DEAR DOCTOR: Like practically everyone else in the United States, we threw out our romaine lettuce because of the E. coli outbreak. What is E. coli and how do we avoid it?
DEAR READER: E. coli is a type of bacteria that lives in the intestines of humans and some animals. It exits the body in feces and can survive outside of the intestines for several hours. Most strains of E. coli (Escherichia coli, for our fellow science nerds) are harmless. In fact, they're a natural part of our gut microbiome. The "good" E. coli perform helpful functions, like the synthesis of certain vitamins and keeping certain pathogens from colonizing the colon.
However, a few strains of E. coli cause disease, including gastroenteritis, which is what we're seeing with the present outbreak. And the potential dangers of the "bad" versions of E. coli don't end there. Pathogenic strains can cause illnesses outside of the gastrointestinal tract, including respiratory illness, pneumonia, urinary tract infections and neonatal meningitis.
When it comes to the current outbreak, laboratory tests show that the strain involved, identified as E. coli O157:H7, produces a particularly nasty toxin; in fact, the hospitalization rate has been higher than in previous outbreaks. As you noted in your question, this outbreak centers around romaine lettuce, which has been contaminated with fecal material containing the pathogenic E. coli.
Infection with E. coli begins anywhere from two to five days after exposure. The first symptoms are abdominal pain, cramping and tenderness, which within 24 hours are followed by diarrhea. As the infection progresses, the diarrhea becomes increasingly watery and -- this can be the scary part -- visibly bloody. That's because the toxin in this particular strain damages the lining of the small intestine. Nausea and headache may accompany the diarrhea, and some people may experience chills and fever. The disease typically runs its course in a week or so. However, in some vulnerable populations, such as young children, older adults and those with weakened immune systems, something called hemolytic uremic syndrome, which is a type of kidney failure, can occur.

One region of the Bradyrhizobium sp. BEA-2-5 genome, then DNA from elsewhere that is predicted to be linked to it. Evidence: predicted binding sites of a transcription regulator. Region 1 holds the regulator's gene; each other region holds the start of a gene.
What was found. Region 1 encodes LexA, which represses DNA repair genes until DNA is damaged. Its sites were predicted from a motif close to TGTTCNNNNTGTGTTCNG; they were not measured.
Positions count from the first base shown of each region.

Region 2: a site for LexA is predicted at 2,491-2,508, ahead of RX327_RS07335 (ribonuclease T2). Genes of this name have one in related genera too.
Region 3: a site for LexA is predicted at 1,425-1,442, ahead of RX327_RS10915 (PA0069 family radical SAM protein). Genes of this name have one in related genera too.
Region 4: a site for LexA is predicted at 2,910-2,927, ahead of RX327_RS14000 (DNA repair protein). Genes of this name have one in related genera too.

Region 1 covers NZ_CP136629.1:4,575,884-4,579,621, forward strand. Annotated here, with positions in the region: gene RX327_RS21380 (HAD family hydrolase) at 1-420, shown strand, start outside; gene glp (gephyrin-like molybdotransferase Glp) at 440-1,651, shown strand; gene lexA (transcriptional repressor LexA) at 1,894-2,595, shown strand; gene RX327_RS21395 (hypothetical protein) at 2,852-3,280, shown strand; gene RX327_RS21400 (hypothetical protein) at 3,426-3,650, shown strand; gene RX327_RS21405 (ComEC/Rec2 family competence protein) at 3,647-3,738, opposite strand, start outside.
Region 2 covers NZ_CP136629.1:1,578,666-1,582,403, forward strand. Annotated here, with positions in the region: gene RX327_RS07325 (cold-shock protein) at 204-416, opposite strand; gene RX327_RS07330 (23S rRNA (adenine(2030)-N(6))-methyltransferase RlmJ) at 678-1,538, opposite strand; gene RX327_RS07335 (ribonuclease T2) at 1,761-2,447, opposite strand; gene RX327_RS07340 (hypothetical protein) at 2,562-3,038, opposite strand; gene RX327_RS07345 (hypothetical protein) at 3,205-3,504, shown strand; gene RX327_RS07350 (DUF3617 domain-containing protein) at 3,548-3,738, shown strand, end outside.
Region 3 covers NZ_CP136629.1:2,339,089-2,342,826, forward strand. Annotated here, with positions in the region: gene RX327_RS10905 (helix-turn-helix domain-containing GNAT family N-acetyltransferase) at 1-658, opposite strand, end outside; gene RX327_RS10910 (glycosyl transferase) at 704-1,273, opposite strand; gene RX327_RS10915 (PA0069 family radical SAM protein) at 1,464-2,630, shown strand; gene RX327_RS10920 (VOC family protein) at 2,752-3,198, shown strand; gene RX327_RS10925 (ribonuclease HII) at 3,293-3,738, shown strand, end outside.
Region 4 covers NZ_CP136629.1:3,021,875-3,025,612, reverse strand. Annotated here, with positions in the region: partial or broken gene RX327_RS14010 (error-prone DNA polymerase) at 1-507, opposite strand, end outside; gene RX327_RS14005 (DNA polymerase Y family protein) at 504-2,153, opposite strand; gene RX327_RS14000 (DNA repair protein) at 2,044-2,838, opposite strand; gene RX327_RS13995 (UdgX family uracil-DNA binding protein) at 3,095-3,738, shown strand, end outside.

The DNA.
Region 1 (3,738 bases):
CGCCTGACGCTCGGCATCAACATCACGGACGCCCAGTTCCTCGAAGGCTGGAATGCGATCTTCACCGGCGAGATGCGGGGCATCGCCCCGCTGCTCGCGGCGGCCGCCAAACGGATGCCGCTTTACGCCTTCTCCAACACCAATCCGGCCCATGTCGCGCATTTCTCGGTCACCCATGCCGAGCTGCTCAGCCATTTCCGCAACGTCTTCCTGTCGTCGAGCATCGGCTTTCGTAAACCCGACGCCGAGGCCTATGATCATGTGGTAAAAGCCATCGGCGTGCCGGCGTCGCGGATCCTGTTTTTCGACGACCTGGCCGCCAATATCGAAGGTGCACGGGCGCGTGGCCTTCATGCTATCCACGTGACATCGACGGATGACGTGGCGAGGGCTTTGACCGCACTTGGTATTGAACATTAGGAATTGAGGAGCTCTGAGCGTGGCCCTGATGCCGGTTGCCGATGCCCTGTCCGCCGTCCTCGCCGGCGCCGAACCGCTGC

The federal Centers for Disease Control and Prevention has warned consumers against romaine lettuce grown in the Yuma, Arizona, region. Unless you know specifically where the romaine lettuce in your fridge originated, it is safest to throw it away. This includes whole heads, hearts, pre-packaged lettuce mixes and premade salads. These same precautions apply to romaine served in restaurant.
In general, the best precaution against infection with E. coli is good hand hygiene. Always wash hands after using the bathroom, changing a diaper or helping someone else use the toilet. Wash hands before handling and preparing food, and after contact with animals.
Always wash fruit and vegetables thoroughly under running water; cook meats to their recommended internal temperatures; and be careful about cross-contamination in the kitchen. Anything that has come into contact with raw meat -- whether it's your hands, countertops, knives, cutting boards or utensils -- is a potential source of disease-causing E. coli.
Eve Glazier, M.D., MBA, is an internist and assistant professor of medicine at UCLA Health. Elizabeth Ko, M.D., is an internist and primary care physician at UCLA Health. Send your questions to firstname.lastname@example.org, or write: Ask the Doctors, c/o Media Relations, UCLA Health, 924 Westwood Blvd., Suite 350, Los Angeles, CA, 90095. Owing to the volume of mail, personal replies cannot be provided.